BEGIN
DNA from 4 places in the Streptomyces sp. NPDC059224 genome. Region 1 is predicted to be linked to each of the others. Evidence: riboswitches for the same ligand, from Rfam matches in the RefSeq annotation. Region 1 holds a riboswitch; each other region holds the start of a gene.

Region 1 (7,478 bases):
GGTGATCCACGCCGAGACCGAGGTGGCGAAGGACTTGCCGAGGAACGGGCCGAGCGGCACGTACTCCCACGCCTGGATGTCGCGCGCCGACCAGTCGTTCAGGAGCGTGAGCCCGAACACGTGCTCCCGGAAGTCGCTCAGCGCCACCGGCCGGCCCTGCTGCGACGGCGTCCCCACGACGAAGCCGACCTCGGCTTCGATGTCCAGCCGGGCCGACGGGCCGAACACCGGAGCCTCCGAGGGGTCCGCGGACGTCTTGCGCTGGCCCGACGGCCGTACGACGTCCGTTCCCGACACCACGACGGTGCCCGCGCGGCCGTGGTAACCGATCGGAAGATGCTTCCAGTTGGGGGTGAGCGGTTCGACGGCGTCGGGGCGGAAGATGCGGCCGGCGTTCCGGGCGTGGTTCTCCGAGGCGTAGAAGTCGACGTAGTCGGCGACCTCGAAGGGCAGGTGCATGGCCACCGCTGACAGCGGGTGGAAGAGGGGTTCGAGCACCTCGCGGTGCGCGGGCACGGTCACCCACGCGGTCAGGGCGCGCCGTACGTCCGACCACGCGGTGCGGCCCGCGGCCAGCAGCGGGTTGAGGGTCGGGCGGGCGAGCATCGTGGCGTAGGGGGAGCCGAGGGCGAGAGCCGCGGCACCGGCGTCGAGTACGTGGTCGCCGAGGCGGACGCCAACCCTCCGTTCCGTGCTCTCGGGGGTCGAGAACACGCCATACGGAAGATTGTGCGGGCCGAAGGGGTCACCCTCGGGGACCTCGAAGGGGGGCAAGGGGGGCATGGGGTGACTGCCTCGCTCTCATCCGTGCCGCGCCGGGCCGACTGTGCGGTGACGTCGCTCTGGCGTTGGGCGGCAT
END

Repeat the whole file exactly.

DNA from 4 places in the Streptomyces sp. NPDC059224 genome. Region 1 is predicted to be linked to each of the others. Evidence: riboswitches for the same ligand, from Rfam matches in the RefSeq annotation. Region 1 holds a riboswitch; each other region holds the start of a gene.

Region 1 (7,478 bases):
GGTGATCCACGCCGAGACCGAGGTGGCGAAGGACTTGCCGAGGAACGGGCCGAGCGGCACGTACTCCCACGCCTGGATGTCGCGCGCCGACCAGTCGTTCAGGAGCGTGAGCCCGAACACGTGCTCCCGGAAGTCGCTCAGCGCCACCGGCCGGCCCTGCTGCGACGGCGTCCCCACGACGAAGCCGACCTCGGCTTCGATGTCCAGCCGGGCCGACGGGCCGAACACCGGAGCCTCCGAGGGGTCCGCGGACGTCTTGCGCTGGCCCGACGGCCGTACGACGTCCGTTCCCGACACCACGACGGTGCCCGCGCGGCCGTGGTAACCGATCGGAAGATGCTTCCAGTTGGGGGTGAGCGGTTCGACGGCGTCGGGGCGGAAGATGCGGCCGGCGTTCCGGGCGTGGTTCTCCGAGGCGTAGAAGTCGACGTAGTCGGCGACCTCGAAGGGCAGGTGCATGGCCACCGCTGACAGCGGGTGGAAGAGGGGTTCGAGCACCTCGCGGTGCGCGGGCACGGTCACCCACGCGGTCAGGGCGCGCCGTACGTCCGACCACGCGGTGCGGCCCGCGGCCAGCAGCGGGTTGAGGGTCGGGCGGGCGAGCATCGTGGCGTAGGGGGAGCCGAGGGCGAGAGCCGCGGCACCGGCGTCGAGTACGTGGTCGCCGAGGCGGACGCCAACCCTCCGTTCCGTGCTCTCGGGGGTCGAGAACACGCCATACGGAAGATTGTGCGGGCCGAAGGGGTCACCCTCGGGGACCTCGAAGGGGGGCAAGGGGGGCATGGGGTGACTGCCTCGCTCTCATCCGTGCCGCGCCGGGCCGACTGTGCGGTGACGTCGCTCTGGCGTTGGGCGGCAT